Every week, North Star will take some time out of our schedules to bring you our favorite reads from the past week.
Intelligence—narrowly defined in terms as the kind of “smarts” that is measured by SAT scores—is an attribute that only about one-third of Americans have, according to Freedman. Increasing, this sort of intelligence is becoming critical if a person is to get ahead in life. In fact, the less intelligent are likely to earn less and more likely to have health problems—both mental and physical. Freedman describes a modern culture that devalues the less intellectually gifted and argues that:
We must stop glorifying intelligence and treating our society as a playground for the smart minority. We should instead begin shaping our economy, our schools, even our culture with an eye to the abilities and needs of the majority, and to the full range of human capacity.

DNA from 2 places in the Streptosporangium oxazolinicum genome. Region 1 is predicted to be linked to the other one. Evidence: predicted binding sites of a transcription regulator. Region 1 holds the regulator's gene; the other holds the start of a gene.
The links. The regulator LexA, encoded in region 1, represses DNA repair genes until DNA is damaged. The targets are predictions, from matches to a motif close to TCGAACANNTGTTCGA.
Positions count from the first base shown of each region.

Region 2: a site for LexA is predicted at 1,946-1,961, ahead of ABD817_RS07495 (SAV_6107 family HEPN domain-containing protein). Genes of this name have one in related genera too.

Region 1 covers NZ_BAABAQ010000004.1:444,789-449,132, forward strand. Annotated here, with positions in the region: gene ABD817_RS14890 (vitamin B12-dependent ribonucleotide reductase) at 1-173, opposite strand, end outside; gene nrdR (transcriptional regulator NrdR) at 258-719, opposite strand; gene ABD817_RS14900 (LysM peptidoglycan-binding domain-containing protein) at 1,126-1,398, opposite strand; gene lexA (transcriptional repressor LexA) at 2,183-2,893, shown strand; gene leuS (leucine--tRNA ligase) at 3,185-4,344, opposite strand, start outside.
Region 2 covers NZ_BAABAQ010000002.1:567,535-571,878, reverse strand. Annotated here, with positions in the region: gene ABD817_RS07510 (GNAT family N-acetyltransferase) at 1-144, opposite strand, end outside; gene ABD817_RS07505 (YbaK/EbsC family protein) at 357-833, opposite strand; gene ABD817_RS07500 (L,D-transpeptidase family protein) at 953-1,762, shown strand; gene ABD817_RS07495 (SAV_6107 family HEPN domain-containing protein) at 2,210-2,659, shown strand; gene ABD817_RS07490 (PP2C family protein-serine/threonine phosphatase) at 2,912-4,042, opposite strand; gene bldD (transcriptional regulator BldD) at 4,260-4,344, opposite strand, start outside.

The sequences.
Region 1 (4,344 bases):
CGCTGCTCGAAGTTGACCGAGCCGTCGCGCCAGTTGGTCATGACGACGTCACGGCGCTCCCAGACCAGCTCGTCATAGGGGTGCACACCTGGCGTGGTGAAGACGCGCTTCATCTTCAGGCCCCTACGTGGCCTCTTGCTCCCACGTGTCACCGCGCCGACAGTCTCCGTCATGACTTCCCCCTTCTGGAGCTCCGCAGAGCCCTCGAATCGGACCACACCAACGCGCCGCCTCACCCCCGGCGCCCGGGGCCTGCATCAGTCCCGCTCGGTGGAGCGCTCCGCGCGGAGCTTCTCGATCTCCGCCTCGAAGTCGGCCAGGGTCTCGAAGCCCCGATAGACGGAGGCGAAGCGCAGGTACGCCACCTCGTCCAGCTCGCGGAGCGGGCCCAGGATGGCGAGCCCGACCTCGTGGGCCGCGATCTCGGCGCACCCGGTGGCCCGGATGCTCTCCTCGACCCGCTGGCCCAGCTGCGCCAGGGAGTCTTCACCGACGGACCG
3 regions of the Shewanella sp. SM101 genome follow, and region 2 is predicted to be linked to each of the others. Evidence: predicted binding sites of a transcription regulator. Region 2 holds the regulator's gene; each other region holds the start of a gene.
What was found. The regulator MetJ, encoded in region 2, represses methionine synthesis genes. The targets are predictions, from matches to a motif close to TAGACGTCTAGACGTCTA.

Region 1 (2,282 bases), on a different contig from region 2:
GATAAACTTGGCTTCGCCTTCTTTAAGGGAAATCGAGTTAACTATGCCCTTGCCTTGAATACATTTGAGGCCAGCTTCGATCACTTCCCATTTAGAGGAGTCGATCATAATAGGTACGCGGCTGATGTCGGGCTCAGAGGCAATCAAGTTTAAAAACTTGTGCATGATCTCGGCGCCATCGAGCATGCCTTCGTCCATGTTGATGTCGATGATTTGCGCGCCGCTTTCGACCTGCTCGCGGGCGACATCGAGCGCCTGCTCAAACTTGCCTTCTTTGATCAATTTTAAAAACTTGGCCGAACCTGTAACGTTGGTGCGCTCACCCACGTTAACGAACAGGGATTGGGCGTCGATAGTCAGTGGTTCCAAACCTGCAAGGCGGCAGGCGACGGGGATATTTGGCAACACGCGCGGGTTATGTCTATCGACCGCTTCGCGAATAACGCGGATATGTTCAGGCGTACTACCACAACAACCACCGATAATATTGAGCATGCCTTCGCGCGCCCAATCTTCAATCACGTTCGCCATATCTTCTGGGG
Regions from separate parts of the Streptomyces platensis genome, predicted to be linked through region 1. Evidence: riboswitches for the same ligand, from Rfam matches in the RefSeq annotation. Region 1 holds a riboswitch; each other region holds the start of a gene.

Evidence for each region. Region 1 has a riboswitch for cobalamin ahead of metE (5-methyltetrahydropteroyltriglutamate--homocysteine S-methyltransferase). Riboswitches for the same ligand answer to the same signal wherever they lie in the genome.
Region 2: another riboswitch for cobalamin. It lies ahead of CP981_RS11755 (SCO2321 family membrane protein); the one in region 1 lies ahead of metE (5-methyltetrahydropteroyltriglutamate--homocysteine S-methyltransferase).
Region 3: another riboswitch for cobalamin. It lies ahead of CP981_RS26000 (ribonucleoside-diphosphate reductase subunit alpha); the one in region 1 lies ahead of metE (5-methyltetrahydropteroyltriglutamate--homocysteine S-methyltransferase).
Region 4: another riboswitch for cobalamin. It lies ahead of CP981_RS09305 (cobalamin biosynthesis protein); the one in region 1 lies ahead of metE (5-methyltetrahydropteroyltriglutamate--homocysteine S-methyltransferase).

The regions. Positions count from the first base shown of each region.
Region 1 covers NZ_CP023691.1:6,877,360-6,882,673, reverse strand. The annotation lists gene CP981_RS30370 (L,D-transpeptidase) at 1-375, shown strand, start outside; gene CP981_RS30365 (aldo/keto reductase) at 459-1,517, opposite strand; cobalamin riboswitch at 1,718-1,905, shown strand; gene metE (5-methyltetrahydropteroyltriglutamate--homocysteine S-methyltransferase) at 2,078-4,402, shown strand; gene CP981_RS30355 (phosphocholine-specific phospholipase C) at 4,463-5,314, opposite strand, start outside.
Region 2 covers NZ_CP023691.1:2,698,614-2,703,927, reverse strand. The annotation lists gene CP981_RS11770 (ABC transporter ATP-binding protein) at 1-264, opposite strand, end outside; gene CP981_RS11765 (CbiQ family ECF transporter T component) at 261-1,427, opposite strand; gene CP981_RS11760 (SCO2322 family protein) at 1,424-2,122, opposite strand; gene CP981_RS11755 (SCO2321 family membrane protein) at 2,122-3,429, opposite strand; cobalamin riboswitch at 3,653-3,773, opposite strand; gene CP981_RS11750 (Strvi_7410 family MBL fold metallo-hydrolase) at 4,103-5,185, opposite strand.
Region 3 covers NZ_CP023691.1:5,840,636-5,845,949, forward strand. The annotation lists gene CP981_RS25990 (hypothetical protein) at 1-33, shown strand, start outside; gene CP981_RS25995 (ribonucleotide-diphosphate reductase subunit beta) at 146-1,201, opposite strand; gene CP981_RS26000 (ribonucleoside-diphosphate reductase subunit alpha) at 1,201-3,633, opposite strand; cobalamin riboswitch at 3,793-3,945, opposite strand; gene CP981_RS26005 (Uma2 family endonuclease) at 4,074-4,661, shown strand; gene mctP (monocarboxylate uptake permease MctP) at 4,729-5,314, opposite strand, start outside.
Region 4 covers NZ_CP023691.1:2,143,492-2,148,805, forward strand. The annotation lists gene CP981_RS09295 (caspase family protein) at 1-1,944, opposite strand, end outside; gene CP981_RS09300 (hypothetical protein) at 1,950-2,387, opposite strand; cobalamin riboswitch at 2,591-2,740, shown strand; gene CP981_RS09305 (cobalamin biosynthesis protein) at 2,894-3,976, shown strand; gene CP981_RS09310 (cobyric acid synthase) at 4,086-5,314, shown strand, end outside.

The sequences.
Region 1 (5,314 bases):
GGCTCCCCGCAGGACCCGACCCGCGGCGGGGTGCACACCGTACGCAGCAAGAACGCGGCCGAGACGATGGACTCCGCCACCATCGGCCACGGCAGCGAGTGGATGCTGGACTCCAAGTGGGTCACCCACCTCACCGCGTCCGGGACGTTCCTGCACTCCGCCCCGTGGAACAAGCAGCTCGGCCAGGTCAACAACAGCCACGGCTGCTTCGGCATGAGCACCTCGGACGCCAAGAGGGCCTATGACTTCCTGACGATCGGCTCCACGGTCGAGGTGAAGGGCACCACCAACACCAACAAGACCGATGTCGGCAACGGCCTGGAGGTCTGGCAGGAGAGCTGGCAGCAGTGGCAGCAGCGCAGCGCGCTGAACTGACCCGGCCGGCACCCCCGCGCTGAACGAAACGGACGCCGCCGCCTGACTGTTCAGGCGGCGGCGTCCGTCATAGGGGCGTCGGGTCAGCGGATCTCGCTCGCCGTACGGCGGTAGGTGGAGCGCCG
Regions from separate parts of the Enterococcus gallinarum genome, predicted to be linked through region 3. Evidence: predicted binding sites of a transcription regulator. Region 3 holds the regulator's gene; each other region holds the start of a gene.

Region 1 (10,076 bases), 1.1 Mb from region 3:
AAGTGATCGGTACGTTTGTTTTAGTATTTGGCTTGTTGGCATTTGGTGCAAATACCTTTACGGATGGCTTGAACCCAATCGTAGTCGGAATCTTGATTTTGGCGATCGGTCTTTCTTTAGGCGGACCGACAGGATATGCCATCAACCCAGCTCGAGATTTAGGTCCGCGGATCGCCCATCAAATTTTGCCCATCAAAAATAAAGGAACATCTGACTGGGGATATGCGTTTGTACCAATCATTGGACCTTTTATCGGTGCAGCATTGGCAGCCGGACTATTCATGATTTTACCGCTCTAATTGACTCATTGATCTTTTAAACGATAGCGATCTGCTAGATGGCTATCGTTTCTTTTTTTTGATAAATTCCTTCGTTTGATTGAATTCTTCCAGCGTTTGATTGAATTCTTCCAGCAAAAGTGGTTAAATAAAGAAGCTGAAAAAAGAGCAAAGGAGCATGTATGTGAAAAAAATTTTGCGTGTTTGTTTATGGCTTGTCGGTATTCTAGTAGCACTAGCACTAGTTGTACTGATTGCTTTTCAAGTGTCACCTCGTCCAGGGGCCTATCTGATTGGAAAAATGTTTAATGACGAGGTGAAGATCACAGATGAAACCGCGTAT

Freedman sets forth several specific policies for achieving this goal.
MPR reports that Minnesota is adding 300 lakes and streams to the state’s list of polluted waters. In total, 40% of Minnesota’s rivers and lakes have been found to be impaired by pollutants.
“Having the knowledge of what percent of our waters are impaired and which particular waters are impaired is important, but what is most important is that we then take that data and information and knowledge and use it to inform action,” said Glenn Skuta, watershed division director for the Minnesota Pollution Control Agency.